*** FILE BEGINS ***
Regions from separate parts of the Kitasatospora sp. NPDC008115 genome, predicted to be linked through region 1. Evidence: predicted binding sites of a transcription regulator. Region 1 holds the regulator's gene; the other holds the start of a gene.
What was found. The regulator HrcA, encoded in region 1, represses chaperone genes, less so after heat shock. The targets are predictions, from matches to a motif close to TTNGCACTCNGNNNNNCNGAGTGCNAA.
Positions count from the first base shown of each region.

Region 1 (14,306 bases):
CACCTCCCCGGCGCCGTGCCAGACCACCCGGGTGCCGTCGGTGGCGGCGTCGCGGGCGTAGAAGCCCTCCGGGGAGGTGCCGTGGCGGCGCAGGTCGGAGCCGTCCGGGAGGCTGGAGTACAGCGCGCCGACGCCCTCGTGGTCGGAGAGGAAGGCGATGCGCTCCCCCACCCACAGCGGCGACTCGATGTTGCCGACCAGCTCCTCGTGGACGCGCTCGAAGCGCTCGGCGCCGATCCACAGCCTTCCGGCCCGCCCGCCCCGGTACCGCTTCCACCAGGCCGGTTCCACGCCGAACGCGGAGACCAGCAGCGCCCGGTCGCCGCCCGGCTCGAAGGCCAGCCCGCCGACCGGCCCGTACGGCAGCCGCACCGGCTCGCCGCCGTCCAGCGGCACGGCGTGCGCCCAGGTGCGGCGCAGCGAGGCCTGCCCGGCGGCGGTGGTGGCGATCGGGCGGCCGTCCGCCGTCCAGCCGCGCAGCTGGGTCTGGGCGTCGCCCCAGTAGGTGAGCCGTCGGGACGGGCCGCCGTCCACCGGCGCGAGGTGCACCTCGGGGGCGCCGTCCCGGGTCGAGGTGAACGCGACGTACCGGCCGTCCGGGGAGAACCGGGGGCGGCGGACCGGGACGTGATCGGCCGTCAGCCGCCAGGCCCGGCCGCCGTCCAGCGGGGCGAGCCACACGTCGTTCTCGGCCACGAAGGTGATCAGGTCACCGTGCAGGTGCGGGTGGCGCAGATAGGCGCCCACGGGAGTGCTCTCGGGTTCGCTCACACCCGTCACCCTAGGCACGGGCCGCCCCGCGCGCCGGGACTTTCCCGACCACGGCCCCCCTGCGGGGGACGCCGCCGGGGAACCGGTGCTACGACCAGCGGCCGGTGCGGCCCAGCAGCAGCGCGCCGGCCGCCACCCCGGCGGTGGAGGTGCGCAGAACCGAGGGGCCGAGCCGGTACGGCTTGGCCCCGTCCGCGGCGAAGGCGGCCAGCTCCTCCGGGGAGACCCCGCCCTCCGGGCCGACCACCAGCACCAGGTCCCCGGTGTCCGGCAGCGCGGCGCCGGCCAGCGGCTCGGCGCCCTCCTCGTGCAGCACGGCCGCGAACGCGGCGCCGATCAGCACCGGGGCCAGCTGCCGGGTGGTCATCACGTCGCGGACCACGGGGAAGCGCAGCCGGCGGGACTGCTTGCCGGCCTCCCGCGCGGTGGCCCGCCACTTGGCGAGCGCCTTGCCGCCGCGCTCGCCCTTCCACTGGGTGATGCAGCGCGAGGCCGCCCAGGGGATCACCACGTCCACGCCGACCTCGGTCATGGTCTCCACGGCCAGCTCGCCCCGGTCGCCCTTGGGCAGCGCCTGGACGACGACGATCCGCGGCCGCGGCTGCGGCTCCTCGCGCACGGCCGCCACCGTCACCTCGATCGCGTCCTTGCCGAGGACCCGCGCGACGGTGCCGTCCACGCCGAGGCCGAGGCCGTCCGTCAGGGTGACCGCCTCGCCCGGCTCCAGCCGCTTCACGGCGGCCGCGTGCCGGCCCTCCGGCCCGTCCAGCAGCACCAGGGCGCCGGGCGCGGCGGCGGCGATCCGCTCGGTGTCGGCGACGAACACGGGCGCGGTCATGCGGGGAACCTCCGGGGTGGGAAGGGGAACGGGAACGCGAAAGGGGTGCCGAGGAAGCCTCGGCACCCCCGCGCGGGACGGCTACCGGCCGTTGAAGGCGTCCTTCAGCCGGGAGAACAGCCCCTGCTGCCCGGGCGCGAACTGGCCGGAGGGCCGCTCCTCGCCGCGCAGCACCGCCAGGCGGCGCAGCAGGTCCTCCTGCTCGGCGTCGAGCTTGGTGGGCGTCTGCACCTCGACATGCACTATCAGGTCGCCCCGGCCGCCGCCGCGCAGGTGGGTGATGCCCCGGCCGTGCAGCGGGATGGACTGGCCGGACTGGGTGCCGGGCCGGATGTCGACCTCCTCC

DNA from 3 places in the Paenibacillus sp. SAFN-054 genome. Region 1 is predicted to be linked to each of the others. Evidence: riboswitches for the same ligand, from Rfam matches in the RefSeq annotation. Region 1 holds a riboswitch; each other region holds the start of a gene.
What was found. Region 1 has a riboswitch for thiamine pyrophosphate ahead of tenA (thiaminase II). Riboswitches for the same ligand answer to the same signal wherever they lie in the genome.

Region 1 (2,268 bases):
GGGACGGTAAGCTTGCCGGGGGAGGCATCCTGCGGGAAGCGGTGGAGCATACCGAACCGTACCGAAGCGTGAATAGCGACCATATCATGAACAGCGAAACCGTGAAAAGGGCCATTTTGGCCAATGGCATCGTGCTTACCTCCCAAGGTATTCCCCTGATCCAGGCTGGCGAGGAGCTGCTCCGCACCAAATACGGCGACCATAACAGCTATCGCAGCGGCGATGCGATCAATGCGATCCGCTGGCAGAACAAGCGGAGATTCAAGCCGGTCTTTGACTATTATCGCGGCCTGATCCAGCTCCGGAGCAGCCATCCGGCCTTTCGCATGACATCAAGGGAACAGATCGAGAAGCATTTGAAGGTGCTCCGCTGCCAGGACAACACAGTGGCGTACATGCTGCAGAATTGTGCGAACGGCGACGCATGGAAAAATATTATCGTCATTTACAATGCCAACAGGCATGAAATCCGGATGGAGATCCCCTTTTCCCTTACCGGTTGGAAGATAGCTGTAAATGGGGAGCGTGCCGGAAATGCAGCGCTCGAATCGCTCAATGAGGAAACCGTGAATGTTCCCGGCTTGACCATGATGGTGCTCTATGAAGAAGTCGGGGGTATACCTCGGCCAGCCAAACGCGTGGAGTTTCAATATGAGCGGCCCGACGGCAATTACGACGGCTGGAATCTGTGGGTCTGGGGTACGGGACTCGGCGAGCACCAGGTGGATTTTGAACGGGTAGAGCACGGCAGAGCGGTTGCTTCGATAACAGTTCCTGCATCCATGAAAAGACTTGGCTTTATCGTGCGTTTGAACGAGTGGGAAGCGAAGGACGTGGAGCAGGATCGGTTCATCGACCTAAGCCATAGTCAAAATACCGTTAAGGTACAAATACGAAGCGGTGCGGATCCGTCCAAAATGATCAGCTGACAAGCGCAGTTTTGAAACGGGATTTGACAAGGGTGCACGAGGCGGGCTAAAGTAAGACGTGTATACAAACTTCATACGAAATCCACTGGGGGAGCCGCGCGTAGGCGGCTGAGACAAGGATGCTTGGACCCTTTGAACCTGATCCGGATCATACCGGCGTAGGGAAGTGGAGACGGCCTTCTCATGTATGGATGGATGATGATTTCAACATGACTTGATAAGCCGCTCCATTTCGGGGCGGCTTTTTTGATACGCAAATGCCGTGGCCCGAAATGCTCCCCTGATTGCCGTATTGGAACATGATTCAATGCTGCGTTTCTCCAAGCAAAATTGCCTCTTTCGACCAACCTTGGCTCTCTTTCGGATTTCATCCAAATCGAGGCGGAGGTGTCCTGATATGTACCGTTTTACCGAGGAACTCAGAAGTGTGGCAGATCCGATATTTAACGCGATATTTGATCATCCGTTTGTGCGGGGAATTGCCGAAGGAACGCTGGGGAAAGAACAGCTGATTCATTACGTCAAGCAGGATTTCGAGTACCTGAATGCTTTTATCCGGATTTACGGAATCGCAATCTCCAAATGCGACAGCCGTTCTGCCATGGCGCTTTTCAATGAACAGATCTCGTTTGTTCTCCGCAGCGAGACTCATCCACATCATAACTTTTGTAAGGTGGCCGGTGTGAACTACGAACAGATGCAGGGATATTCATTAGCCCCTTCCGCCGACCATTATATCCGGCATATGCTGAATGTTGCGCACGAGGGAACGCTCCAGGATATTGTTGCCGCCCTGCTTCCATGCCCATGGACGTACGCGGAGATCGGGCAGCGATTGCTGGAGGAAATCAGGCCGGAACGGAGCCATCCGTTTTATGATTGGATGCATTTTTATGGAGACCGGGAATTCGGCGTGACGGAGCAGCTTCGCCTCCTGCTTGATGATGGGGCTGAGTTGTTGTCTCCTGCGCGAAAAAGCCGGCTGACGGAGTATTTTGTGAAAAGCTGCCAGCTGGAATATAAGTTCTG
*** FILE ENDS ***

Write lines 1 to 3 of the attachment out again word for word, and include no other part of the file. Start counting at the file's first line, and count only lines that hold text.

Regions from separate parts of the Kitasatospora sp. NPDC008115 genome, predicted to be linked through region 1. Evidence: predicted binding sites of a transcription regulator. Region 1 holds the regulator's gene; the other holds the start of a gene.
What was found. The regulator HrcA, encoded in region 1, represses chaperone genes, less so after heat shock. The targets are predictions, from matches to a motif close to TTNGCACTCNGNNNNNCNGAGTGCNAA.
Positions count from the first base shown of each region.